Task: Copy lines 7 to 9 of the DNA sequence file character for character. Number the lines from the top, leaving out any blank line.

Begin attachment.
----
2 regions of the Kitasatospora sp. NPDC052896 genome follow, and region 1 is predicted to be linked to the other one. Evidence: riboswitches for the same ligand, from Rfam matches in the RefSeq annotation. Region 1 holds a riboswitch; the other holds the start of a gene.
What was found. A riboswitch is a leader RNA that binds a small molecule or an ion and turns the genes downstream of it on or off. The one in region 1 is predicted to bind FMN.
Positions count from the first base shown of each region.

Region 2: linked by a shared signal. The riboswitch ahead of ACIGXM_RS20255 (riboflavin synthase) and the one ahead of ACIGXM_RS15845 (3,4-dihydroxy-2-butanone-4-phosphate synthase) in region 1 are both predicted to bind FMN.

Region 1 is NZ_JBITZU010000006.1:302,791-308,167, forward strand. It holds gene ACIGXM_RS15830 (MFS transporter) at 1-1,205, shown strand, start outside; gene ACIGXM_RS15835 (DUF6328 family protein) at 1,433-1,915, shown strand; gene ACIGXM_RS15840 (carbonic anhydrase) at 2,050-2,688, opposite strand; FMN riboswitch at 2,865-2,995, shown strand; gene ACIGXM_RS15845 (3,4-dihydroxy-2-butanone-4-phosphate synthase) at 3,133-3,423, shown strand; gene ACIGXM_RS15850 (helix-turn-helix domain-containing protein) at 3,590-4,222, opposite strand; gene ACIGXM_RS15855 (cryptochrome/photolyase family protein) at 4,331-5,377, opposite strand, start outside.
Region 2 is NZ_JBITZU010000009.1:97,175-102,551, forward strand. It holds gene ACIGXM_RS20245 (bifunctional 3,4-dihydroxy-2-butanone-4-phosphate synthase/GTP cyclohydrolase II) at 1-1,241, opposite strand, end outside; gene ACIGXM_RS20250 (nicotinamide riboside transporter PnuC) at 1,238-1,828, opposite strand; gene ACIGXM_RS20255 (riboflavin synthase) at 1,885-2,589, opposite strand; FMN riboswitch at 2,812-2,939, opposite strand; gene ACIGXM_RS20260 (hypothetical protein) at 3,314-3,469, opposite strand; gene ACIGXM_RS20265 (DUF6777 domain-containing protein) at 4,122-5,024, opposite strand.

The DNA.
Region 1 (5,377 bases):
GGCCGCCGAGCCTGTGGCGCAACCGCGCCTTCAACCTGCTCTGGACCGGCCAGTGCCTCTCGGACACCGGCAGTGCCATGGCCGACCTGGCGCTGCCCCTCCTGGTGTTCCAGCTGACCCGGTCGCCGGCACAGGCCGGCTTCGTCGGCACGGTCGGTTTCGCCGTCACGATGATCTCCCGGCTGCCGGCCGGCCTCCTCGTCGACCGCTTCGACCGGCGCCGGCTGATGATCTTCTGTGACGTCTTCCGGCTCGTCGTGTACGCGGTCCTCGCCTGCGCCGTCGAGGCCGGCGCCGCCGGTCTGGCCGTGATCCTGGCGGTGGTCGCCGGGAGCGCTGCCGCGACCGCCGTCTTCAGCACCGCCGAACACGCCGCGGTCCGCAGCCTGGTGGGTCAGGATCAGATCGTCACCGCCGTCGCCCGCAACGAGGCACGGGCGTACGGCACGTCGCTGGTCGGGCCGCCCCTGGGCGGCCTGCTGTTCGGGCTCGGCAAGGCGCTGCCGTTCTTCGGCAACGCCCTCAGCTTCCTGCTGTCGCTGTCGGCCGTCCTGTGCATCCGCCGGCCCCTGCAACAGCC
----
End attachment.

The DNA.
Region 1 (5,377 bases):
GGCCGCCGAGCCTGTGGCGCAACCGCGCCTTCAACCTGCTCTGGACCGGCCAGTGCCTCTCGGACACCGGCAGTGCCATGGCCGACCTGGCGCTGCCCCTCCTGGTGTTCCAGCTGACCCGGTCGCCGGCACAGGCCGGCTTCGTCGGCACGGTCGGTTTCGCCGTCACGATGATCTCCCGGCTGCCGGCCGGCCTCCTCGTCGACCGCTTCGACCGGCGCCGGCTGATGATCTTCTGTGACGTCTTCCGGCTCGTCGTGTACGCGGTCCTCGCCTGCGCCGTCGAGGCCGGCGCCGCCGGTCTGGCCGTGATCCTGGCGGTGGTCGCCGGGAGCGCTGCCGCGACCGCCGTCTTCAGCACCGCCGAACACGCCGCGGTCCGCAGCCTGGTGGGTCAGGATCAGATCGTCACCGCCGTCGCCCGCAACGAGGCACGGGCGTACGGCACGTCGCTGGTCGGGCCGCCCCTGGGCGGCCTGCTGTTCGGGCTCGGCAAGGCGCTGCCGTTCTTCGGCAACGCCCTCAGCTTCCTGCTGTCGCTGTCGGCCGTCCTGTGCATCCGCCGGCCCCTGCAACAGCC